Subgenre: Ghost / Mystery
Summary: Constable Ichabod Crane is tasked with investigating a series of decapitations in upstate New York.
Review: Sleepy Hollow is one of those movies I’ve always felt like I’ve seen, despite the fact that I’ve never actually watched it (until now). Tim Burton, Johnny Depp, gothic setting – how far off could my expectations be? Not very, as it turns out, but it’s an enjoyable movie nonetheless.
Ichabod Crane (Johnny Depp) is a police constable whose headstrong commitment to deductive reasoning clashes with the careless brutality of his era’s justice system. As punishment for his meddlesome ways, his department heads send him to the upstate burg of Sleepy Hollow, whose residents are in over their heads with a spate of grisly murders. The locals suspect none other than the Headless Horseman, a town legend born from a vicious mercenary in the war years earlier.
From then on the movie becomes part whodunit, part period slasher as Crane tries to stay ahead of the murderer before he takes more lives. The well-paced screenplay keeps things relatively unpredictable as it heads toward its inevitable final reveal, which is satisfying if not mind-blowing. Depp is fun to watch as the intelligent but squeamish Crane, but the movie’s strongest suit by far is its heady atmosphere. Burton drenches Sleepy Hollow in a perpetual cover of grey fog and dark clouds, creating a heightened yet evocative sense of autumnal eeriness. Sure, he can do this stuff in his sleep, but it still looks great.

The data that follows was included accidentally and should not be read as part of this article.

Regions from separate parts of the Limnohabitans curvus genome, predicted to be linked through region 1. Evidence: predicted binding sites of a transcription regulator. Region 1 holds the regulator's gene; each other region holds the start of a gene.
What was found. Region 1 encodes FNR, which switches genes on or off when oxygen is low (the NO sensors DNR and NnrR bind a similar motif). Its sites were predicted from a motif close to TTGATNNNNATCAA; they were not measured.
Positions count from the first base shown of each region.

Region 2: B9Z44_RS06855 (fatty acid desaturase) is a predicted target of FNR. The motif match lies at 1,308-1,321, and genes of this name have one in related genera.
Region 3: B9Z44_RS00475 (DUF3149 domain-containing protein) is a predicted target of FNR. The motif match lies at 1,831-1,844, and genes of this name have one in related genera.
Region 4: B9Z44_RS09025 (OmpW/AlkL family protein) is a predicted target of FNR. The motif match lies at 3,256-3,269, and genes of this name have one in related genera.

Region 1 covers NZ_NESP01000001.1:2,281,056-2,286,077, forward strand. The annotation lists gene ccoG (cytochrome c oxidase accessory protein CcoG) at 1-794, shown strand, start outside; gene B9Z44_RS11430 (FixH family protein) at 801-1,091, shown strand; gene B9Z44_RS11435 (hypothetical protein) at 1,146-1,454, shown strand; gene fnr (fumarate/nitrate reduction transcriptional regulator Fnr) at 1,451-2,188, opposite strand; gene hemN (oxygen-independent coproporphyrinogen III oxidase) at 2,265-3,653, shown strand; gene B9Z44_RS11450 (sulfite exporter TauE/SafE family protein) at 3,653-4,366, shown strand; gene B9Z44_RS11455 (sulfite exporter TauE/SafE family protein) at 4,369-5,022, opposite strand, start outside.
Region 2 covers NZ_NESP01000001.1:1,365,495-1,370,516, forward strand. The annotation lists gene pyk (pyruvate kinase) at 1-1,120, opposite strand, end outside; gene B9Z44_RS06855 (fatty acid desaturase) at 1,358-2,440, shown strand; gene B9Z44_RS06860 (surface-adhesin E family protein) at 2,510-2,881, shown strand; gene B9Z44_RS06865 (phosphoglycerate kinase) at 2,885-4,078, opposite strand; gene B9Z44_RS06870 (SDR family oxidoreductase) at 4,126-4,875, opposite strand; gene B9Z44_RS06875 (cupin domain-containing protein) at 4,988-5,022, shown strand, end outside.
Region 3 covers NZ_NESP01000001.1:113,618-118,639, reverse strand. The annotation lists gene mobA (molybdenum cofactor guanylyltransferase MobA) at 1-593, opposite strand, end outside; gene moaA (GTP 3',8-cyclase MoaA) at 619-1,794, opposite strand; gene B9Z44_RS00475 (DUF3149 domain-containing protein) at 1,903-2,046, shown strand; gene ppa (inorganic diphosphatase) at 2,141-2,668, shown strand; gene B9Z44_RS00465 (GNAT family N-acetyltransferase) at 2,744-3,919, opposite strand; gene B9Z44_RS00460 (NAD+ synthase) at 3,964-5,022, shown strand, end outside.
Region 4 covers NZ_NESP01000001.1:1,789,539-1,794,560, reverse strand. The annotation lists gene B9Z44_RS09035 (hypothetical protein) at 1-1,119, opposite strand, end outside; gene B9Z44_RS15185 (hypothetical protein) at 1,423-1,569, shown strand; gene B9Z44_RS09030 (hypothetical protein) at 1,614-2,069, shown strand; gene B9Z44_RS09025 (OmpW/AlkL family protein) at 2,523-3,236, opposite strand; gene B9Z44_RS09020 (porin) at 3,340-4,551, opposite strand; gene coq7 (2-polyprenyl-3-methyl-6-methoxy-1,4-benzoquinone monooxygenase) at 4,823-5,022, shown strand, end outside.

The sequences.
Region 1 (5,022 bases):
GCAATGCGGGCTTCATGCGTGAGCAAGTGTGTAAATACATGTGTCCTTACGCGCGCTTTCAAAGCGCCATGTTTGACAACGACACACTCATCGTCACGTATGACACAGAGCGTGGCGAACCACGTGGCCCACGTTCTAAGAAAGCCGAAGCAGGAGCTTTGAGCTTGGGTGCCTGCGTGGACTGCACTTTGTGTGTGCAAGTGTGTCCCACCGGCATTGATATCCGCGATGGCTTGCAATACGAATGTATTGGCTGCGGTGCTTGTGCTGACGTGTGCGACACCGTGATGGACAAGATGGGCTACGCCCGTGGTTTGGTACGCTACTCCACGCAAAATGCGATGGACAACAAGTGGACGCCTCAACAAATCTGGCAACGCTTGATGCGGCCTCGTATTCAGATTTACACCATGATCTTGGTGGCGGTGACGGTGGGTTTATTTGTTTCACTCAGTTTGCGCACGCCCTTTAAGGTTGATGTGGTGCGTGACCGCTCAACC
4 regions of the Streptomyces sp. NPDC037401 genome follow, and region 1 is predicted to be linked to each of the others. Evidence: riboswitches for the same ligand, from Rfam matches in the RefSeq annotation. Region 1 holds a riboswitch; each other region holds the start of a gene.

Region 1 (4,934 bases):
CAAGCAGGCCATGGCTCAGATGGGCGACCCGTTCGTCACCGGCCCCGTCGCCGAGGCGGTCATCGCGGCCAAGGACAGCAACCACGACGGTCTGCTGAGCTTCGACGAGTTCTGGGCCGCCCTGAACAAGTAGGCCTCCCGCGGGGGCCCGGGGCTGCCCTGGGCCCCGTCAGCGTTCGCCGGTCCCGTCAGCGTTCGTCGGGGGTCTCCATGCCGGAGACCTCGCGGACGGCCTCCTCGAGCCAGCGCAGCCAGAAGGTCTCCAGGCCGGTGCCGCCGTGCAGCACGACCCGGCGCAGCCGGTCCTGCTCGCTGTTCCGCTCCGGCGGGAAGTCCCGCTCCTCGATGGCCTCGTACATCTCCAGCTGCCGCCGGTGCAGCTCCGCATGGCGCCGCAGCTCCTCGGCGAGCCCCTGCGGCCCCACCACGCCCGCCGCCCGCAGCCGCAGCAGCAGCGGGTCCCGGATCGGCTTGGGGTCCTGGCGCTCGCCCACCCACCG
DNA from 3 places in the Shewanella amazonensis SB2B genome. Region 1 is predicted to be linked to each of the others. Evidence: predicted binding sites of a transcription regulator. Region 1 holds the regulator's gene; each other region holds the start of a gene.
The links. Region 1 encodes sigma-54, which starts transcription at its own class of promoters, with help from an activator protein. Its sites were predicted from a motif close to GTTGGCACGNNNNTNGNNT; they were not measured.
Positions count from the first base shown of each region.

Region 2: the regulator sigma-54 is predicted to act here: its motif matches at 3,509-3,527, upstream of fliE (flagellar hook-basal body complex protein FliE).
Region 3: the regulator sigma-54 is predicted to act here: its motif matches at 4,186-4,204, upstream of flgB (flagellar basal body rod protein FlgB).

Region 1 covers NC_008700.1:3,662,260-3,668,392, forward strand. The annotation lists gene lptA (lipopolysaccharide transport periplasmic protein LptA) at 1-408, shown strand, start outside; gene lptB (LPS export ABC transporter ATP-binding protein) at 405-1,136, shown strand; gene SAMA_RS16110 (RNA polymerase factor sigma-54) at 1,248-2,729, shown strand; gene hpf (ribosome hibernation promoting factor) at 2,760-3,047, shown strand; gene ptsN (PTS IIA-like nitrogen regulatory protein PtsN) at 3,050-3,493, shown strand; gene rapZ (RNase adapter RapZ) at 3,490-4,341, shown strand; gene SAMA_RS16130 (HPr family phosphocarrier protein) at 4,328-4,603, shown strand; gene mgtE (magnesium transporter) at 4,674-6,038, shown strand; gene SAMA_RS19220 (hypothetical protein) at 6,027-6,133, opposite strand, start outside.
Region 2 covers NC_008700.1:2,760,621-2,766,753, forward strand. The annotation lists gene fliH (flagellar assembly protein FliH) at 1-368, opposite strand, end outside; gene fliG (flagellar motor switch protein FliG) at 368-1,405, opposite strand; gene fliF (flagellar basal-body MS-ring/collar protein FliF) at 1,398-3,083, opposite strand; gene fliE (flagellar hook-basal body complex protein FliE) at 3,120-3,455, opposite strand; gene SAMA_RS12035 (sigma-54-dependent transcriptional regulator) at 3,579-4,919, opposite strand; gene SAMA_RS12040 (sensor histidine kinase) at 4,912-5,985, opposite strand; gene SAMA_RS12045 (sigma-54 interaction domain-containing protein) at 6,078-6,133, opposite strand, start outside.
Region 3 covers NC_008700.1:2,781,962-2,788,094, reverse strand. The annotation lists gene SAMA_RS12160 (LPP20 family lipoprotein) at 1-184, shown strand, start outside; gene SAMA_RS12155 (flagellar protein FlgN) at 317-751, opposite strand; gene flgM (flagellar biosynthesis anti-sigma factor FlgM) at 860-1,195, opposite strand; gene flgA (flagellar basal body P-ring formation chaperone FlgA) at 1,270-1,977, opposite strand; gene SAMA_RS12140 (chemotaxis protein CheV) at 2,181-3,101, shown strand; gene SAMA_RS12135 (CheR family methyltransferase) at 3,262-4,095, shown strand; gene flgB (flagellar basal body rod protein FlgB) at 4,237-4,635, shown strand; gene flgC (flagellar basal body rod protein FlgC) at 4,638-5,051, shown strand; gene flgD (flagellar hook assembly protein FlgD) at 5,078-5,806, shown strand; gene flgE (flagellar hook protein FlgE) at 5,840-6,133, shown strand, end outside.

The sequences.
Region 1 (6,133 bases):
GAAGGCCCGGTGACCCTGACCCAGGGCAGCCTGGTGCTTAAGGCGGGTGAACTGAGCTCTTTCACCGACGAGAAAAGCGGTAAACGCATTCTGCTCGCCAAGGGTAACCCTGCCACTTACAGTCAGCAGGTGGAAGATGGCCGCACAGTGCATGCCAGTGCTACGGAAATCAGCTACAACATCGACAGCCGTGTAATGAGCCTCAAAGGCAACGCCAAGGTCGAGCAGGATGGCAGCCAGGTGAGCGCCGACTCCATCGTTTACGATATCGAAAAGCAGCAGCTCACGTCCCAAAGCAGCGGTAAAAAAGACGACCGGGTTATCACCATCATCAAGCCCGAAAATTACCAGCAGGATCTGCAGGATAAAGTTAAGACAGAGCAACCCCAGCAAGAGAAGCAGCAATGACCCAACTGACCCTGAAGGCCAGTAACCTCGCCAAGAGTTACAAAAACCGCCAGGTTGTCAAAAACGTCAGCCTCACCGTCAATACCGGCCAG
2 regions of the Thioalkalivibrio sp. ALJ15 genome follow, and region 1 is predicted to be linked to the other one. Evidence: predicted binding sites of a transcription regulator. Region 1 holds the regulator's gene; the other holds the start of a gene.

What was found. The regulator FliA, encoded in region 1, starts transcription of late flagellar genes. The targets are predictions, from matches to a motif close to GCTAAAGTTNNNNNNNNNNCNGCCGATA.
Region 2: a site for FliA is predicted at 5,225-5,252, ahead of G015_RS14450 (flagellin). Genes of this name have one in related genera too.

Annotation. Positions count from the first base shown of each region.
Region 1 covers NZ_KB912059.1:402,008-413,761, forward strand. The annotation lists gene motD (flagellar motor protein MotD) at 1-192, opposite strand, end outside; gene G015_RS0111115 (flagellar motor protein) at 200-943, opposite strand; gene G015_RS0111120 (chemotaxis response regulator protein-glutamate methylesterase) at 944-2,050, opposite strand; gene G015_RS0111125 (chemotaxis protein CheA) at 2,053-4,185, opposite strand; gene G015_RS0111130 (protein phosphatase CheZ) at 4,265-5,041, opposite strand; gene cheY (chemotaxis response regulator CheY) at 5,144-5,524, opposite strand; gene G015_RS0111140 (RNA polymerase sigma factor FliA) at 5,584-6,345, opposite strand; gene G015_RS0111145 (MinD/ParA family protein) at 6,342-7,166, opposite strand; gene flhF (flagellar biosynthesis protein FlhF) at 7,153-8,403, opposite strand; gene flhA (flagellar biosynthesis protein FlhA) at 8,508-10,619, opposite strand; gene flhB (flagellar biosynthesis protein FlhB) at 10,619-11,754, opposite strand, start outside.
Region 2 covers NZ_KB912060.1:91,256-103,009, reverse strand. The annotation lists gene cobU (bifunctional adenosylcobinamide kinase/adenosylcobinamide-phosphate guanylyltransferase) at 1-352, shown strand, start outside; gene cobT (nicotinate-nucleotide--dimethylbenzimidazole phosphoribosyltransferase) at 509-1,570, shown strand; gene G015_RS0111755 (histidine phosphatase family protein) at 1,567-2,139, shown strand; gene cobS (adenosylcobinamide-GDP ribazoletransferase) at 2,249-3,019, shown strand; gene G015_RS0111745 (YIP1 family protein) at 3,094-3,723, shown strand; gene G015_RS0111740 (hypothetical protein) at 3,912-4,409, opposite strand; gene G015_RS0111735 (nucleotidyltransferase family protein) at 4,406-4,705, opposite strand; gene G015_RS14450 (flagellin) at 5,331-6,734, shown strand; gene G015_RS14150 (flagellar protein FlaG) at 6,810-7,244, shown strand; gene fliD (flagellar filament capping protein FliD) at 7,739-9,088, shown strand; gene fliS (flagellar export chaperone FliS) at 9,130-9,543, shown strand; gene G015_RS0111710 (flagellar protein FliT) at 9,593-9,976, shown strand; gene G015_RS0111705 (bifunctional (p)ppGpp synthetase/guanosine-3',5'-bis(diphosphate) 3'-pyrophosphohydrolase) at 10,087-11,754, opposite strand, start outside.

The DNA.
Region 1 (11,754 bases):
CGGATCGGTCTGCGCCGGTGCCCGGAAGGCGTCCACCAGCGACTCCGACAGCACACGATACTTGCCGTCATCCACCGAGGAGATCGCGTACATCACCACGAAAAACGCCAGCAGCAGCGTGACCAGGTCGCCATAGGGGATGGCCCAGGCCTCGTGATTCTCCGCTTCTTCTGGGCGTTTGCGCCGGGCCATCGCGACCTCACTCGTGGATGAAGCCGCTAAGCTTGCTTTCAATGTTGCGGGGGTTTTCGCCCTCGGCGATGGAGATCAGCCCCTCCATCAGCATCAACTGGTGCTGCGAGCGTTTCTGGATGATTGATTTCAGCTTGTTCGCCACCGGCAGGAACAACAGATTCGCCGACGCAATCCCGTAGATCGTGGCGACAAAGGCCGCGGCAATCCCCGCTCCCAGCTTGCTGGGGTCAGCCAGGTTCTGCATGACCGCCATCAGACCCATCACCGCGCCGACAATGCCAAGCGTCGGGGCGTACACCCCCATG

The Verdict: It won’t turn any heads, but Sleepy Hollow is worth a watch for its atmosphere and old-fashioned intrigue. I give it seven Headless Hessian Horsemen out of ten.
2 thoughts on “Fright Fest 2016 Review #3 – Sleepy Hollow (1999)”
I just watched this last night oddly enough. I also to thoroughly enjoyed the production design and overall look of the film. That gray, monochromatic hue of almost every shot and the perpetual dense fog in Sleepy Hallow add to the film’s eerieness. It’s so clearly shot almost entirely on soundstages which adds another layer of Tim Burton campiness, which mostly works throughout. I loved the mood and dreamlike setting of the film.
What I could do without were the flashback dreams Crane has three or four times in the film, all featuring his mother, and some very gruesome. These sequences are completely unnecessary to the story and don’t really add any depth to the character.
I also felt that the film got increasingly bogged down by plot as it went along. It takes too hard of a turn for the mystery/conspiracy genre that I found largely uninteresting and just cluttetered. I would’ve liked to have seen Burton tackle a slightly simpler/smaller tale that would give the film’s spooky tone room to breathe…something more ominous and foreboding would better fit this colonial tale.
Apparently the film was originally set to be directed by someone else 6 or 7 years earlier and he wanted to do more of a low-budget slasher, so that might explain the script’s deluge of action and activity. Still, I enjoyed the film more than I expected, and the image of Christopher Walken snarling like a madman on horseback is something I will not soon forget. I also enjoyed your review and look forward to some solid horror recommendations this month.
Thanks for the reply! I completely agree with your thoughts on the plot – there really were too many threads involved in the conspiracy at the center of the film. At a certain point it stopped being intriguing and started to become burdensome. I’d definitely like to see both the smaller-scale Burton version as well as a more straightforward slasher take on this movie, but I doubt that will happen anytime soon.